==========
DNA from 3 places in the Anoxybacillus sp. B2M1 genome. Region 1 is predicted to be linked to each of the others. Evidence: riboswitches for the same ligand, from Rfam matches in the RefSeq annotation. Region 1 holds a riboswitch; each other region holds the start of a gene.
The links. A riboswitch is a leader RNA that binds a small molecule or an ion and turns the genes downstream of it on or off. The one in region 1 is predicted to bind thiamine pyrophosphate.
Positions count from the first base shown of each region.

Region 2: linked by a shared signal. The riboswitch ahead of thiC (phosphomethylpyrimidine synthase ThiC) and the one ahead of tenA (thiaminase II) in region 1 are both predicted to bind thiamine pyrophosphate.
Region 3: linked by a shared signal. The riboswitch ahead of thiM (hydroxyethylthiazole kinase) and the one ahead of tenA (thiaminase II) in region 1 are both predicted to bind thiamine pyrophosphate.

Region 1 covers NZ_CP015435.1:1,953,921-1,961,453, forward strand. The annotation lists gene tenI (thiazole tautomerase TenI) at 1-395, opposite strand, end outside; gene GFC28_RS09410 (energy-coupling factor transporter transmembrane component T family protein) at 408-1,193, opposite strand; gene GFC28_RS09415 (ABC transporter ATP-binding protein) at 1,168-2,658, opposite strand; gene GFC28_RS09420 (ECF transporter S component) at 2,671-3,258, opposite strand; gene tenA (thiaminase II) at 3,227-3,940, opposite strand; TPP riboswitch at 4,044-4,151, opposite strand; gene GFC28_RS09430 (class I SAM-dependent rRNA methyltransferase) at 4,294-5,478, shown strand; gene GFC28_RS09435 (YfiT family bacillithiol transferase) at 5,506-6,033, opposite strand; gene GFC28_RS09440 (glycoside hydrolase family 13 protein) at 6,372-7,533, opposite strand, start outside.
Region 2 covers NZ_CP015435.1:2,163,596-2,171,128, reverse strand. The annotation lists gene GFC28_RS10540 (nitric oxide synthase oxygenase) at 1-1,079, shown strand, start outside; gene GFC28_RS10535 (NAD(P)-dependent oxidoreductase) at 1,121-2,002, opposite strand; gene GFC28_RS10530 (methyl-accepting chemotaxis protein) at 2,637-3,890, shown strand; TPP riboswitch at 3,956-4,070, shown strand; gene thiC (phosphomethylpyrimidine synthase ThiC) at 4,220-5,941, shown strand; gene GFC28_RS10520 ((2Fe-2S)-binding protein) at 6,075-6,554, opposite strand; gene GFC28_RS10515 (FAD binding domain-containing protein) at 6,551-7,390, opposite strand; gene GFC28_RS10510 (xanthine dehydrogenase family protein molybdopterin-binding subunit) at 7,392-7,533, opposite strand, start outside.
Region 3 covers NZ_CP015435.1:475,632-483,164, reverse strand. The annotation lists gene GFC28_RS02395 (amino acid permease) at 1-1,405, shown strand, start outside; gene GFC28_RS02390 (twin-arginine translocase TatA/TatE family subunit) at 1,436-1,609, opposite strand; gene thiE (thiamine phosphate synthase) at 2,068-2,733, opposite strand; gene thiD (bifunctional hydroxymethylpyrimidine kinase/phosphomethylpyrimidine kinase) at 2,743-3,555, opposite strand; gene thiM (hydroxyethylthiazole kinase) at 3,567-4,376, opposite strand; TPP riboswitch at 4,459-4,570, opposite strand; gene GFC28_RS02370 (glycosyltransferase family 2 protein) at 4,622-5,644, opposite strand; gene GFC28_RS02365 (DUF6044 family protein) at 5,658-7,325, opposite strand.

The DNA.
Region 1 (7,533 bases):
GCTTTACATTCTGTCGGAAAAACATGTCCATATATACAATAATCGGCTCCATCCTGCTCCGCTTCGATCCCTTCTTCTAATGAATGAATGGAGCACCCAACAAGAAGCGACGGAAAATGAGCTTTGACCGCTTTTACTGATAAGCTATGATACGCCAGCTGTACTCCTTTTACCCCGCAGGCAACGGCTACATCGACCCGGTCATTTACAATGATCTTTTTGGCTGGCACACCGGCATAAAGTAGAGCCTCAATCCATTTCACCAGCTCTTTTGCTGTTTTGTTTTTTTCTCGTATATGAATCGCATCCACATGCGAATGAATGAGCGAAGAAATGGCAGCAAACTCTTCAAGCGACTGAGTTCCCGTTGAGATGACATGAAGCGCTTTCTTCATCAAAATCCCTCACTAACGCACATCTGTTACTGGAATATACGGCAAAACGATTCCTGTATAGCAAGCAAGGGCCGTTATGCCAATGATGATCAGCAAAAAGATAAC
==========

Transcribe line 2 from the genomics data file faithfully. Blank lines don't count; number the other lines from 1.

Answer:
The links. A riboswitch is a leader RNA that binds a small molecule or an ion and turns the genes downstream of it on or off. The one in region 1 is predicted to bind thiamine pyrophosphate.